- PALs (at Barnard): PALs is also run by Dean Gedeon, but it’s so beautiful that it deserves its own point. The PALs program connects Barnard FGLI first-year students with peers who have already spent some time at Barnard. I was really nervous about moving across the country when I came to Barnard, so I decided to be matched with someone. It was one of the best decisions that I made during my first year. I met with my PAL every week, and we’d get coffee or dinner on campus somewhere. You don’t necessarily have to talk about socioeconomic issues at Columbia with your PAL, but they can connect you with resources and opportunities on campus that you might not otherwise know about. My PAL and I are really close now, and I feel like I made a friend that I might’ve not met had I chosen not to do the program. (I stan my PAL– she literally brought me tangerines and bubble tea and told me that I needed to sleep/take care of myself. We had a beautiful relationship and I really look up to her so very much.)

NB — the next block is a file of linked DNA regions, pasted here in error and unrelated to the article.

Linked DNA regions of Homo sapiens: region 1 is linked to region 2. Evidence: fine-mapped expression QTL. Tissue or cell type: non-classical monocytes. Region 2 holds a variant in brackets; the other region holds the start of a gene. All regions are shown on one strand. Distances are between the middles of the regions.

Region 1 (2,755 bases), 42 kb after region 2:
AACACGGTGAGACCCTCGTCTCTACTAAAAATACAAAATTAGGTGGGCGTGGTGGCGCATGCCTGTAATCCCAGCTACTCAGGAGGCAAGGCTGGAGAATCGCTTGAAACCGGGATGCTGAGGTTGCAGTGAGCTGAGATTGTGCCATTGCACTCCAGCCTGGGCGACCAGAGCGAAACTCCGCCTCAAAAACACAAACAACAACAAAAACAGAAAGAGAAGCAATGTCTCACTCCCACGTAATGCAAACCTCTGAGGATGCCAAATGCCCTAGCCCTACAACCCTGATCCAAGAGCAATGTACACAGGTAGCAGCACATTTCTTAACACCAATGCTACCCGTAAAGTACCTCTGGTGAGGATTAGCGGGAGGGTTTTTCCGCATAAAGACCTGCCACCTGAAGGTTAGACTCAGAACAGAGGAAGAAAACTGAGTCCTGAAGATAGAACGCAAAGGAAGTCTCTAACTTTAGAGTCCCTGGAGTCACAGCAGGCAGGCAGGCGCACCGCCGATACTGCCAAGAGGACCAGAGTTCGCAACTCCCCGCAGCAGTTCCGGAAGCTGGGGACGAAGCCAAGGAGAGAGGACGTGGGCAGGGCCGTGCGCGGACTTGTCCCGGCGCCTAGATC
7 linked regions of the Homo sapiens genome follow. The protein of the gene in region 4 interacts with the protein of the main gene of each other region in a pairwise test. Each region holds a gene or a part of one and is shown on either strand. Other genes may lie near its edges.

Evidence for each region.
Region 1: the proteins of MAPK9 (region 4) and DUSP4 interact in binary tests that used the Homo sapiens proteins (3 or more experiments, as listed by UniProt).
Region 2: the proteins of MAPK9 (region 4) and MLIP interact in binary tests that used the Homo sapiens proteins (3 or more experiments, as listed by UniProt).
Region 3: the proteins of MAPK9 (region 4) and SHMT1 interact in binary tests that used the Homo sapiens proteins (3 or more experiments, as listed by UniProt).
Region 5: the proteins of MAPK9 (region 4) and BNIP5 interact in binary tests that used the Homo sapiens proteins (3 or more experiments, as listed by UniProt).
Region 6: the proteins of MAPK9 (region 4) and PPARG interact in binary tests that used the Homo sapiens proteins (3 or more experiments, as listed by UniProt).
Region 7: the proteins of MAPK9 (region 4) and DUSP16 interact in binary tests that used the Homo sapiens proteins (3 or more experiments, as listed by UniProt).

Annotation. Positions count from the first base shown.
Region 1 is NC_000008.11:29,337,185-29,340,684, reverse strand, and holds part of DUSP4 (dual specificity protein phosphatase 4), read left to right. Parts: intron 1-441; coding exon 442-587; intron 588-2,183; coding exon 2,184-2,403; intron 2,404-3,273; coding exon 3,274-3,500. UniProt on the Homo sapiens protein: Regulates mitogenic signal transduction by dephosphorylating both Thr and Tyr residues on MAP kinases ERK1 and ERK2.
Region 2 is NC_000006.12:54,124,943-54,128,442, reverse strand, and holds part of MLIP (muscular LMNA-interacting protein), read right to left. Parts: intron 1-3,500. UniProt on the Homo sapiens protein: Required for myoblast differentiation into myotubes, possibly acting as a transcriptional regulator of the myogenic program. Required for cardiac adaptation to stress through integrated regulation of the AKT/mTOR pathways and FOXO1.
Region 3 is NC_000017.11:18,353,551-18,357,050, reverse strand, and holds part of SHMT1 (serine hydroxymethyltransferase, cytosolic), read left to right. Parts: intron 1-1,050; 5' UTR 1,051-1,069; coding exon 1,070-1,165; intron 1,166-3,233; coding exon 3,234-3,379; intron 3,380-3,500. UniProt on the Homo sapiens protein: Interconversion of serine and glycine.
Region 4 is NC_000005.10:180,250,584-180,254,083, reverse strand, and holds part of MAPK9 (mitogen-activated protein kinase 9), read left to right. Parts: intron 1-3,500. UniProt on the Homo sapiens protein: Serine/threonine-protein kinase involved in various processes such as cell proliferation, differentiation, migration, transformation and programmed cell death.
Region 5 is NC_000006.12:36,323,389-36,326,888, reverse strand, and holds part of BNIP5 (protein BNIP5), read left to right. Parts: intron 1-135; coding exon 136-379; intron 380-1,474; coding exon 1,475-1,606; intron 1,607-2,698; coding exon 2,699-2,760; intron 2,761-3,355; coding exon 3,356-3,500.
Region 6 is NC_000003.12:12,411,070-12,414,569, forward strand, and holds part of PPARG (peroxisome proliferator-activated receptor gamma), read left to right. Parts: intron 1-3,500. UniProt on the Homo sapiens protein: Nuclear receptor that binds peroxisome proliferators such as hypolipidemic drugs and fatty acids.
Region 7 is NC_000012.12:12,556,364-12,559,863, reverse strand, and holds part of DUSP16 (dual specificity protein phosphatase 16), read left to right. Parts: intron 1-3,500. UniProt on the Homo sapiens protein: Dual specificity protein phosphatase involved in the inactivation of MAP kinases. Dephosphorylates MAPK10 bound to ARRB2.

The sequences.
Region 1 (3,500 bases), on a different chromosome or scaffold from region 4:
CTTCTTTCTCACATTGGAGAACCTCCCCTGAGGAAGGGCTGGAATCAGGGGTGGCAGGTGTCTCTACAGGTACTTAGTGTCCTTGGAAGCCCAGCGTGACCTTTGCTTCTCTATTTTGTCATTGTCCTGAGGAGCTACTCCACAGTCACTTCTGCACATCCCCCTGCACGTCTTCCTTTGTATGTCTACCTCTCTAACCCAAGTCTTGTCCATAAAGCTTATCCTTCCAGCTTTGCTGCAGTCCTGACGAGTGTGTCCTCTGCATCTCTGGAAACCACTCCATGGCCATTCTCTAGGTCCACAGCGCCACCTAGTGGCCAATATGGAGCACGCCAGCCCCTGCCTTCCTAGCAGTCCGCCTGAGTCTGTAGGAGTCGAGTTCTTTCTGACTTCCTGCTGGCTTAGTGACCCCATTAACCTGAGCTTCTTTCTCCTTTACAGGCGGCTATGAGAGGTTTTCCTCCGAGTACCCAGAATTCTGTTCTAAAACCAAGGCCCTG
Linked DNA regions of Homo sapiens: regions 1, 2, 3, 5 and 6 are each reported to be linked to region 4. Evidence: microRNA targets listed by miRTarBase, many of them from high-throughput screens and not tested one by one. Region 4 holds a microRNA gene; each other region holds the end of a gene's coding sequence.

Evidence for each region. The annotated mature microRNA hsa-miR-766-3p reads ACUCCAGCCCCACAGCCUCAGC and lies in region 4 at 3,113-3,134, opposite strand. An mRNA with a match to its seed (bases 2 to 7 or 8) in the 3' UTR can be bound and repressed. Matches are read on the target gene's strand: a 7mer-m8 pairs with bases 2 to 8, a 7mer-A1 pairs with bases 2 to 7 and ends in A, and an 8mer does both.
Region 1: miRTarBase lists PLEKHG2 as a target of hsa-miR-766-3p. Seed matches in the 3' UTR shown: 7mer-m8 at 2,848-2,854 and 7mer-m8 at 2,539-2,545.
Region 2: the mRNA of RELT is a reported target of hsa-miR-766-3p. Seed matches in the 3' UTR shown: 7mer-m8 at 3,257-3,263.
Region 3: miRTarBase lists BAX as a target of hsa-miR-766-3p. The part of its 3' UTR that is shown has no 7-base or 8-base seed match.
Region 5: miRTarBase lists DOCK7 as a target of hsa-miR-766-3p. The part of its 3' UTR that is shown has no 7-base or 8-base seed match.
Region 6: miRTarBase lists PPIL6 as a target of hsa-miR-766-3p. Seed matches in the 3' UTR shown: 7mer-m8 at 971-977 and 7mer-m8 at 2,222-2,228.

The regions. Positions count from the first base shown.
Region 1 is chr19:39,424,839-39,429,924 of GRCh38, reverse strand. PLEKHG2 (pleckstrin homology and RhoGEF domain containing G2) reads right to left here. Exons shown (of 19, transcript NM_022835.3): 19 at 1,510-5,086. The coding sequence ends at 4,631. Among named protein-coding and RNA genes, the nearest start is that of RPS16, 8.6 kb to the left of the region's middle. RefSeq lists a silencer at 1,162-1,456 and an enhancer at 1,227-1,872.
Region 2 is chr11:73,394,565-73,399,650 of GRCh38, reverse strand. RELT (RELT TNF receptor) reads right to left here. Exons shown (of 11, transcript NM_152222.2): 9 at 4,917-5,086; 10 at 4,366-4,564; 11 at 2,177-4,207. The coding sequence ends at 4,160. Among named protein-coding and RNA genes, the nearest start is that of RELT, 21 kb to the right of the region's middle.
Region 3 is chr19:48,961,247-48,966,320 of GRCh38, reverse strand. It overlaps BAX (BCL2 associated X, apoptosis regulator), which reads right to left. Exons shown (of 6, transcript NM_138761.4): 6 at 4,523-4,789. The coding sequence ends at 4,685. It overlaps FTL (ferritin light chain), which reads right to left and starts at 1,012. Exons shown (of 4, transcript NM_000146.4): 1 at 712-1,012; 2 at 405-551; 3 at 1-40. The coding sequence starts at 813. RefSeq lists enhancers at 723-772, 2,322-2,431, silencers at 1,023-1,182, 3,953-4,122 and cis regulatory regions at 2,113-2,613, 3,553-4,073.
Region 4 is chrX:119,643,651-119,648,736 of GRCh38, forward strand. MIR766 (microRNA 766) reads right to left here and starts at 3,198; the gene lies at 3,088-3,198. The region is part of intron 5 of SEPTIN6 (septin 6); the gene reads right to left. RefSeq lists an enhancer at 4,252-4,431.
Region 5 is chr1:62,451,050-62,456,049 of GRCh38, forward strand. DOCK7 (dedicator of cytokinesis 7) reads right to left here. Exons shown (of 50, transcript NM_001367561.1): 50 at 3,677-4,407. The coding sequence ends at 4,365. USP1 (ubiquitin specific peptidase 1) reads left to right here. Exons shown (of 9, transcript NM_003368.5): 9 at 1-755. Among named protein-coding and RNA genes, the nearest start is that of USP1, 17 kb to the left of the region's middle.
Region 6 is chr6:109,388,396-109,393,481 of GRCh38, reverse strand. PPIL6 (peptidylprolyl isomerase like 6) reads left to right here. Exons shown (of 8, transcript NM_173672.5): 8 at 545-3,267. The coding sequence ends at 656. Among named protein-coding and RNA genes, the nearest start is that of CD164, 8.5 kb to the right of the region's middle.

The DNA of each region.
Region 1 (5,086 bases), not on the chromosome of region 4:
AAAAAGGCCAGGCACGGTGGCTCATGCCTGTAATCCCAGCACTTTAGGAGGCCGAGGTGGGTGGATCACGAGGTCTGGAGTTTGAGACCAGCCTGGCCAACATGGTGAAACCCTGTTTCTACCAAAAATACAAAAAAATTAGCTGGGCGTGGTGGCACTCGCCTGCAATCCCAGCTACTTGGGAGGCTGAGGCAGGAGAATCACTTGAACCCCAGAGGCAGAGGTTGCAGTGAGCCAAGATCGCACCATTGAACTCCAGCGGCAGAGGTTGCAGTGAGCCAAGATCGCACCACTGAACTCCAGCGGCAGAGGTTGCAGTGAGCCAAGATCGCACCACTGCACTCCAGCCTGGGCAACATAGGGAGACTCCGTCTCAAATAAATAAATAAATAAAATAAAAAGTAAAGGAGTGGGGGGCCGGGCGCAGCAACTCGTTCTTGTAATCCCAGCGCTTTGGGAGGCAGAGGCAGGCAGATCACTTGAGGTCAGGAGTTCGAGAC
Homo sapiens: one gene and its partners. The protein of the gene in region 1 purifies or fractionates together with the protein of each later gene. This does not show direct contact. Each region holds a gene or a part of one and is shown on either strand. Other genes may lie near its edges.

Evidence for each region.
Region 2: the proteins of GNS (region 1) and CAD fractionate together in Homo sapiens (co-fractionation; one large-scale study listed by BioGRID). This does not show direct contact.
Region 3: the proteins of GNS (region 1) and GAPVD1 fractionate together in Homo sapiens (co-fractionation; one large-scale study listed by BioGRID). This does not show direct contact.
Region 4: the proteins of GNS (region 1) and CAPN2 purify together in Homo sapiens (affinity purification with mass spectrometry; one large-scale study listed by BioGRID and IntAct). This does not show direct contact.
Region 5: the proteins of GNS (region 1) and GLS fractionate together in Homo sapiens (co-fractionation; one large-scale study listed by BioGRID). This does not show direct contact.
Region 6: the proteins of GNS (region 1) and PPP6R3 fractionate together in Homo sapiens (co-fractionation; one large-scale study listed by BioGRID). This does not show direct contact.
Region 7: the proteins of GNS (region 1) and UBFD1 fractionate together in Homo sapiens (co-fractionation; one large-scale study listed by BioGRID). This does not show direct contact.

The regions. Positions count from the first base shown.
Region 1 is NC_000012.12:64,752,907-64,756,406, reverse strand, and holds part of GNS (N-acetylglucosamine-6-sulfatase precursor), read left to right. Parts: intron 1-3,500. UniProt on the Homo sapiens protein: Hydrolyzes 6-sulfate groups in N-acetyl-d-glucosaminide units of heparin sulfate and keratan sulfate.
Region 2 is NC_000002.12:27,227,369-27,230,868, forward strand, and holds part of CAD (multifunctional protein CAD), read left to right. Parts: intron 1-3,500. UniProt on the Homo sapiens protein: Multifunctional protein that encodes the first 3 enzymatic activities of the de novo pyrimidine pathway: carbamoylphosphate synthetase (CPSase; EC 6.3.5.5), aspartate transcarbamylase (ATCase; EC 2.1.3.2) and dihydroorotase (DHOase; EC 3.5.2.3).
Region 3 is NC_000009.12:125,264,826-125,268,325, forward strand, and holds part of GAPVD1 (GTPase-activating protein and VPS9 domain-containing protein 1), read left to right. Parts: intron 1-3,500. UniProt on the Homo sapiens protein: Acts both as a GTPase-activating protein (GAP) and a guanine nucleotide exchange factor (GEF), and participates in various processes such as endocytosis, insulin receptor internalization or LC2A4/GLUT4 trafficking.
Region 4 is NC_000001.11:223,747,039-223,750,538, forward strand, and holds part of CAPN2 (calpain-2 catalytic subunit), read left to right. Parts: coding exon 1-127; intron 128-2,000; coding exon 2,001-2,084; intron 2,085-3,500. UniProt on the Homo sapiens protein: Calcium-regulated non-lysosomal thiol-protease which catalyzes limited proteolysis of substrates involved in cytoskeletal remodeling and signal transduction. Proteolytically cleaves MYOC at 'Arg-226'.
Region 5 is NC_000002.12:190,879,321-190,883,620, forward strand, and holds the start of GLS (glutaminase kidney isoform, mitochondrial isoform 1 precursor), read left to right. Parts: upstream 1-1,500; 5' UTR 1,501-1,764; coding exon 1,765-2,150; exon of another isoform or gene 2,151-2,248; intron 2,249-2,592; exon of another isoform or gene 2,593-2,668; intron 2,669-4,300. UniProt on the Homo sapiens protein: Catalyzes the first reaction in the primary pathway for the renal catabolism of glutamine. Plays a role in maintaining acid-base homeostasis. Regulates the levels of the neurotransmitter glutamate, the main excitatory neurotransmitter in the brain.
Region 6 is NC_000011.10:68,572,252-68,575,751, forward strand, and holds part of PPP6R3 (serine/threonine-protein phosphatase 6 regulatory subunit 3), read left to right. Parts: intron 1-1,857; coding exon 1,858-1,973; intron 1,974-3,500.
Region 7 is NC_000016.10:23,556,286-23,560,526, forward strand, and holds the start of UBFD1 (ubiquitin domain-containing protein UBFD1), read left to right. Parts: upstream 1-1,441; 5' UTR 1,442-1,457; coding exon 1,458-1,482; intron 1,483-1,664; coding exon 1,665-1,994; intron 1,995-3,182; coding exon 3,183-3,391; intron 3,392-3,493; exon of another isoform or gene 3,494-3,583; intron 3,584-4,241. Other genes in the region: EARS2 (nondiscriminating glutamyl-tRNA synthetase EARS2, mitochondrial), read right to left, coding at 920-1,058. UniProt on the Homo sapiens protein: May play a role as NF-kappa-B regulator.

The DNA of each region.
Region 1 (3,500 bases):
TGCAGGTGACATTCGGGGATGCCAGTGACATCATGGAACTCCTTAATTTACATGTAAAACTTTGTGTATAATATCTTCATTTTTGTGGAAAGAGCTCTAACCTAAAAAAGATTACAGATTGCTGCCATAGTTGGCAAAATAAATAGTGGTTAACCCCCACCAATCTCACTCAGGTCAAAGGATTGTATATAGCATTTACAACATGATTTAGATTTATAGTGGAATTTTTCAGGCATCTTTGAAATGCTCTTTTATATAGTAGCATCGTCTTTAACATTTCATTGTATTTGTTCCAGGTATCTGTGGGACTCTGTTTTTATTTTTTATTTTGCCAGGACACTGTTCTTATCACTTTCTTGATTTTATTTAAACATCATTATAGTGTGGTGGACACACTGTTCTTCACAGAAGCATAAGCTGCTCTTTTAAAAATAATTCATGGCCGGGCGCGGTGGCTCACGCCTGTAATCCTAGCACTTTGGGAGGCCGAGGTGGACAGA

- FGLI Advisory Board (at Barnard): This is a student-run board that talks through decisions and programs related to being FGLI on campus. This also falls under the Student Success Program, and gives FGLI students the voice to advocate for resources that are actually helpful and needed!
- First-Generation Student Advisory Board (FAB) (at Columbia): Works with the Office of Multicultural Affairs to partner with other groups around campus and develop solutions to problems facing the FGLI community at Columbia. The School of General Studies also has a First-Gen Advisory Board but we had trouble finding the link